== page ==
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For brand marketers looking to figure out whether or not their Twitter investments are paying off, metrics are a big challenge.
Arguably the most prominent Twitter metric, followers, is of limited use in practice, particularly since it's so easy to game. Other metrics, such as retweets, may be slightly more meaningful, but they're often difficult to connect to the most important business KPIs as well.
Einstein may have pre-dated email marketing by many years but when he said “Not everything that can be counted counts and not everything that counts can be counted” he could have well been thinking about email marketing metrics.
Email marketing is rich in metrics; open rate, click rate, click to open, conversions, spam complaint rates, hard bounces, soft bounces, inbox placement rate, hurdle rates, unsubscribe rates, list growth rate, time spent reading, mobile opens and much more.
Unlike many marketing channels that are crying out for more meaningful metrics, the question for email is a little different.
Just which metrics to use?
I recently caught up with Tim Watson Founder of Zettasphere and Chair of the Legal & Best Practise hub at the DMA’s Email Marketing Council to find out more about the new email metrics and evaluation whitepaper he’s authored for the DMA.
Wall Street may be done beating up Facebook shares, at least for the time being, but the world's largest social network still faces significant challenges.
One of the biggest and most talked about: skyrocketing mobile usage that is making it more difficult for the company to monetize its massive audience.
While more than half of brands say that customers regularly research their products on mobile, 36% rate the customer experience they provide to mobile users as 'poor' or 'very poor'.
As more brands launch mobile sites and apps, and use mobile marketing, providing an excellent customer experience becomes ever more important, and these results suggest there is much to be done.
It’s been a week of social metrics and measurement for me.
On day one of this week’s Social Media World Forum, held at Olympia in London, I sat in no less than four different sessions on measuring the value of social.
Another discussion this morning, hosted by Waggener Edstrom on social advertising, took a similar line.
I thought it might be helpful to collate some of the quotes, learnings and case studies that were mentioned, to act as further reading or perhaps inspire new models for social media measurement.
Companies are still grappling with the issue of measuring social media, though fewer are reporting that they are unable to measure ROI (37%) compared with 47% last year.
Here's a few highlights from the report...
Earlier this week a post on the average clickthrough rates for popular Facebook brand pages reminded me of an article I wrote nearly three years ago, which was all about how to measure social media.
At the time I believed that social media sat somewhere between offline and online, as far as measurement was concerned. Yes, you can measure the hard numbers, but what about the softer metrics? Doesn’t there need to be a little room for interpretation?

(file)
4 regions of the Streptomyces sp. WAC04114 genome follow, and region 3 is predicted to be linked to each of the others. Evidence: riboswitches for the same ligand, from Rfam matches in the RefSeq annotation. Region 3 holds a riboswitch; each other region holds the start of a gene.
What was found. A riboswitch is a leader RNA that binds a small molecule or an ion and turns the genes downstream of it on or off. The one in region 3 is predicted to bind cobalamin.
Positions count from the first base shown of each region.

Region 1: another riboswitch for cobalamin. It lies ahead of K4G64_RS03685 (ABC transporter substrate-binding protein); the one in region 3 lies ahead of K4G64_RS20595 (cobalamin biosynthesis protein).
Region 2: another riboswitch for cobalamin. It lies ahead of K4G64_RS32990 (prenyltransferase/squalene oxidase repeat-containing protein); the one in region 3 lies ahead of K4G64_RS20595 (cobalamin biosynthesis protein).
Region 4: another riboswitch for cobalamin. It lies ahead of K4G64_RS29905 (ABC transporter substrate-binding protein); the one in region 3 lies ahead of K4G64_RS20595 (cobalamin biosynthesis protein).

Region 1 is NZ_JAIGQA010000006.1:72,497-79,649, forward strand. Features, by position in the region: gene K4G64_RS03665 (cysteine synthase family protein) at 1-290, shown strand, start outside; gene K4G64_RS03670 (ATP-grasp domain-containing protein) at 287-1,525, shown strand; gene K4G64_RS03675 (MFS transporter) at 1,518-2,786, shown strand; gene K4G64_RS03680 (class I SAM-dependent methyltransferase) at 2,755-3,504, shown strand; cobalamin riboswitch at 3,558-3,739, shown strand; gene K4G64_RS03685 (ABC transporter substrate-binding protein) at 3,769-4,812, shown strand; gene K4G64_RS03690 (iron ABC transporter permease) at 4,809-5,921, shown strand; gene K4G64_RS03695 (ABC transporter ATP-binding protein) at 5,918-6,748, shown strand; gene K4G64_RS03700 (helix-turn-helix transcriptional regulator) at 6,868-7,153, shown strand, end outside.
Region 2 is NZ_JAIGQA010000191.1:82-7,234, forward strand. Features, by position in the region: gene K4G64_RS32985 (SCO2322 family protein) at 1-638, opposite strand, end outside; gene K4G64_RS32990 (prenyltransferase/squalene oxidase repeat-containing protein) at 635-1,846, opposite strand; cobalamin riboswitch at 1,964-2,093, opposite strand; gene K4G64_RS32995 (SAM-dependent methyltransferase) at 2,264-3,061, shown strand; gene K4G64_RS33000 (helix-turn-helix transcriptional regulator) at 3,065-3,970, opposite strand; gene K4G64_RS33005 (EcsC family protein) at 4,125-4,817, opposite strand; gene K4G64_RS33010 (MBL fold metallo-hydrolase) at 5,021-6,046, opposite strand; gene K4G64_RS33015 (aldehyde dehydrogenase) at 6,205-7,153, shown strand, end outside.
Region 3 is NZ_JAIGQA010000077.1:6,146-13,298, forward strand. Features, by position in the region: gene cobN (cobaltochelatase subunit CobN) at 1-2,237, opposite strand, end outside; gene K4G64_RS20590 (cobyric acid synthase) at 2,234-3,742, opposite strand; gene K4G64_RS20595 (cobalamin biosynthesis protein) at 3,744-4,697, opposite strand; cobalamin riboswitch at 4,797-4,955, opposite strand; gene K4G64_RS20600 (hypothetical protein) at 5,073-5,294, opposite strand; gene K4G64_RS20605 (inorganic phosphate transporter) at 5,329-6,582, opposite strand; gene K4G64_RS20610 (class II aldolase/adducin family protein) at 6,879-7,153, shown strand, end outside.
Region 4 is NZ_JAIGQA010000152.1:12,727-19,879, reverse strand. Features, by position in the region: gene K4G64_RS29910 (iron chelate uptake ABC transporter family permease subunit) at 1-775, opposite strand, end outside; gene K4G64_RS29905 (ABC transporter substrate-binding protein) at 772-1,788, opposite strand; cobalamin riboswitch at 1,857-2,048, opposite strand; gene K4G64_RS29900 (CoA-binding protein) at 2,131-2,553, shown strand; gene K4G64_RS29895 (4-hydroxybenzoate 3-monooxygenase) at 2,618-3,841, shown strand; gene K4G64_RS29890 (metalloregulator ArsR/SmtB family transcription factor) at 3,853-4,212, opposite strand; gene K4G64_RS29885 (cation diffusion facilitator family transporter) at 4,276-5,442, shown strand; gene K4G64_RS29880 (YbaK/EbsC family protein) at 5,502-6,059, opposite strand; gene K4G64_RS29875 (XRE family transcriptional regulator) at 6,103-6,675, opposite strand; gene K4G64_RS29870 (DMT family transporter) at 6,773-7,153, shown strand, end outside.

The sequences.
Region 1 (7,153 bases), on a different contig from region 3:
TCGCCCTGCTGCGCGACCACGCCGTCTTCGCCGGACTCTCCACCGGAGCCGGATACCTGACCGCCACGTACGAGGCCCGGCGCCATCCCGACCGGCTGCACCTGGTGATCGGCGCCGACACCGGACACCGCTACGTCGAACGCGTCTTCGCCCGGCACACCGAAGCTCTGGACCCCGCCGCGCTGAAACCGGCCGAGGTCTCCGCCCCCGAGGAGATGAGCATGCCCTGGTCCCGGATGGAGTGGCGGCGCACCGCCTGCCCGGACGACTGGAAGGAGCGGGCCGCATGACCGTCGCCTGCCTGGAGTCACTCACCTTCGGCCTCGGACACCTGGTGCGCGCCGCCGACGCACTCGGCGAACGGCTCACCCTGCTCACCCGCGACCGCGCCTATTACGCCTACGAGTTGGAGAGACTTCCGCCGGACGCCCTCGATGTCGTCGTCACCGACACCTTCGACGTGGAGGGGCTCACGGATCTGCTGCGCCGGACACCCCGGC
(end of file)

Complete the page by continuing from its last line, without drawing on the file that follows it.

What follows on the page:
Well, I still believe all of that. The key to measuring social media is to track all of the usual ‘hard’ metrics, but it’s also to step back and correlate performance against the major business KPIs. That’s pretty much the key to measuring everything. If it an engagement tactic or marketing campaign doesn't move the needle in terms of sales, satisfaction, loyalty or profit then ultimately what's the point of doing it?
Earlier this year, Twitter celebrated its 5th anniversary. The social platform now has 200m users, generates over 200m tweets and handles over 1.6bn search queries per day.
Twitter is now undoubtedly popular and many businesses use the site as a tool for marketing, PR, branding, engagement, customer service, and much more.
Despite this, companies still face barriers to getting the most value from the microblogging site, which is why Econsultancy has produced its first guide to Twitter for Business.
If your business isn't using Twitter yet, it's worth considering the value it offers for your organisation. I've been talking to a number of experts about best practice on the platform, including business benefits, tips and pitfalls, and how to measure success.
This article is the third in a series of ongoing extracts from Econsultancy's new Internet Marketing Strategy Briefing. The free-to-download report covers the most important online trends in digital marketing that currently occurring.
Topics covered within the document include customer centricity, channel diversification, data, social media and content strategy.
This extract, written by Econsultancy's US Vice President of Research, Stefan Tornquist, focuses on the ins and outs of measuring social media.
Forget 'audience', 'unique visitors' and 'page views.' Thanks to social media, more and more brands are looking to base media buys on new metrics like 'influence.'
Take, for instance, the brands that are turning to the Influencer Network put together by Condé Nast's Vogue.
AdWeek describes the Influencer Network as "a panel of some 1,000 women deemed to have sway over other women, based on how active they are on social networks like Facebook and Polyvore, a fashion site where people create collages of outfits and share them with other members."
A key part in creating a social media strategy is to ensure that you have a coherent set of measures that align with that strategy. But how do you prioritise the multitude of measures that are available to you?
Which is more valuable - a Facebook "like" or a twitter follower? This article seeks to set out why and how you can go about defining this for your own brands.
Marketing metrics are so often delivered as raw numbers. They do not help. Gleaning meaning is the art of the analyst and it's not done nearly enough.